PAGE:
They added that it was also difficult to gain access to sets of raw data, which could be used to perform their own analysis.

The researchers say that these findings show that there is a need for data to be collected in a more standardised way, so that it’s easier for future researchers to access and use. They also encouraged scientists from different disciplines to work together on public health issues, so that the best outcomes can be achieved for groups like mothers and children.

The study was a collaboration between scientists from South Africa, the USA and Germany, and forms part of a larger project on urban health in South Africa.


In 2016, a group of interdisciplinary collaborators from South Africa and Germany met to plan and execute a comprehensive review of the available data and literature on several topics of urban health in South Africa. These topics included environmental health, mental health, palliative care, and maternal and child health. The objective of the project was to understand the available data for urban health, which can inform academics, government, and non-governmental organizations about maternal, and child health in urban areas from a view of researchers in the study area and familiar to their environment as well as from an external view of researchers from different cultures and with different experiences.

This chapter focuses on the experiences related to maternal and child health; experiences for Although our exercise of collecting small scale urban health data was done to understand the situation in South Africa, it could be applied to any setting in a low, middle, or high-income country. It is clear that while maternal and child health data exist for urban settings, there is a need for the data to be better organized, standardized, more comprehensive, and be easy to use across disciplines. This situation is in no way unique to urban South Africa, in fact in many countries around the world data may not exist or may exist in an even more reduced form. However, the focus on South Africa provides a good understanding on what is and what could be about the most basic step of urban health informatics: structured/linked data.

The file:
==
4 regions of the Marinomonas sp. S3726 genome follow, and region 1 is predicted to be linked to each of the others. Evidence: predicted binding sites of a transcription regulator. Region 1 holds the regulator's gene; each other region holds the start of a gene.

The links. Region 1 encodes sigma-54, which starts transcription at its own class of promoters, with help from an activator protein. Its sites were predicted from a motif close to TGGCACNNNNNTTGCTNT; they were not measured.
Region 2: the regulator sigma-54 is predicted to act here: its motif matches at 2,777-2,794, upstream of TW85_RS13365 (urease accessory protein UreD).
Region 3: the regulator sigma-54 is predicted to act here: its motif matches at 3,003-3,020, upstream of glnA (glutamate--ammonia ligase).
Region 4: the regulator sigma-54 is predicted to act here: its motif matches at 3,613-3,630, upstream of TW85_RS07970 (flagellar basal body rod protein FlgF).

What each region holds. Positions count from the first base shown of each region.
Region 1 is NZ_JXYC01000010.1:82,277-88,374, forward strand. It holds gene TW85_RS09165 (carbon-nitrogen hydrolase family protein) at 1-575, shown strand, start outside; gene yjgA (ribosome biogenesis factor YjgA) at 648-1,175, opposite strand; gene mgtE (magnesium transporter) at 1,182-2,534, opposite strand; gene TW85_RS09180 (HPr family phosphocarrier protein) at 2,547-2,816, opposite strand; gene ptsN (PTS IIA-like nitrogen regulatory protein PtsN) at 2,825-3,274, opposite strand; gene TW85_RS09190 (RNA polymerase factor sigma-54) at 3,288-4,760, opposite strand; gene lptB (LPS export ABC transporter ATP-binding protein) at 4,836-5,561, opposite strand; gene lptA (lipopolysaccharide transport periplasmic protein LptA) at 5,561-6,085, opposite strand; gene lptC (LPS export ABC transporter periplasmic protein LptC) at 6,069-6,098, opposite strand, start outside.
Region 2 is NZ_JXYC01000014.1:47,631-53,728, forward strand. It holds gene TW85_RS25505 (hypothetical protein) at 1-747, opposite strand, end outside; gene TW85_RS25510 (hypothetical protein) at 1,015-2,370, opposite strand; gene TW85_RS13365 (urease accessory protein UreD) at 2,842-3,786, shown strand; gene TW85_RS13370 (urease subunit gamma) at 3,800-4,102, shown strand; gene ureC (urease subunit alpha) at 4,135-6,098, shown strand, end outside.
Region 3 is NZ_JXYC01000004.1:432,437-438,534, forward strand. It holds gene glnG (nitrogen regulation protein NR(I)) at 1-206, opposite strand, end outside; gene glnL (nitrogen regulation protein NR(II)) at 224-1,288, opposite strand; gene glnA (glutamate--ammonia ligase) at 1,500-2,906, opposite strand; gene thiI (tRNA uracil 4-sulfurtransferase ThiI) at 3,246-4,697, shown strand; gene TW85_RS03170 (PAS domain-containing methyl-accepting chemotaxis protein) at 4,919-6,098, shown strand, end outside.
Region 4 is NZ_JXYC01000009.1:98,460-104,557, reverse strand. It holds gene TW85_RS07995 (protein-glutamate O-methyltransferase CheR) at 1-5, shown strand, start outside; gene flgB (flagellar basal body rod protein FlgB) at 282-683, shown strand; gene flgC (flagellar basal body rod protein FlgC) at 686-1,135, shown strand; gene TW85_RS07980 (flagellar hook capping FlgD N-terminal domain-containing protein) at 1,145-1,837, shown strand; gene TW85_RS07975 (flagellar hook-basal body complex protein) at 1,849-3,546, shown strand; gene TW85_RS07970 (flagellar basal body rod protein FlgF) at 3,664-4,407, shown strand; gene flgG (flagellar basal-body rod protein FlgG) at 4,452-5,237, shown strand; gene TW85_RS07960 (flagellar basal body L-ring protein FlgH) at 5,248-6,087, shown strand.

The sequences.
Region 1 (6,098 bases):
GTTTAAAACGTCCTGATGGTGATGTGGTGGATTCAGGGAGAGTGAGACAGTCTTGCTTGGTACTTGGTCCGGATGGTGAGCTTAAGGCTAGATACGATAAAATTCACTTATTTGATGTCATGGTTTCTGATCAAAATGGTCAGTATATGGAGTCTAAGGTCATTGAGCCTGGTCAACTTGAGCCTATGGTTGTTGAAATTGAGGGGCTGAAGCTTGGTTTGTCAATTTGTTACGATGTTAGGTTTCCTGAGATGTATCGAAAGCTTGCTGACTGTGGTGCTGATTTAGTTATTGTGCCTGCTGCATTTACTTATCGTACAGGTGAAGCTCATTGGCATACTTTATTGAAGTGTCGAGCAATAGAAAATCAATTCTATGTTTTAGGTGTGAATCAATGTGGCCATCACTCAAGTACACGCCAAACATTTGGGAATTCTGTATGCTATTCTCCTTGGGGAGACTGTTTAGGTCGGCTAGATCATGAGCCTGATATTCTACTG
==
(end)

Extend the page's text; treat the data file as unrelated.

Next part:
This summary is a free resource intended to make African research and research that affects Africa, more accessible to non-expert global audiences. It was compiled by ScienceLink's team of professional African science communicators as part of the Masakhane MT: Decolonise Science project. ScienceLink has taken every precaution possible during the writing, editing, and fact-checking process to ensure that this summary is easy to read and understand, while accurately reporting on the facts presented in the original research paper. Note, however, that this summary has not been fact-checked or approved by the authors of the original research paper, so this summary should be used as a secondary resource. Therefore, before using, citing or republishing this summary, please verify the information presented with the original authors of the research paper, or email [email protected] for more information.

No comments here
Why not start the discussion?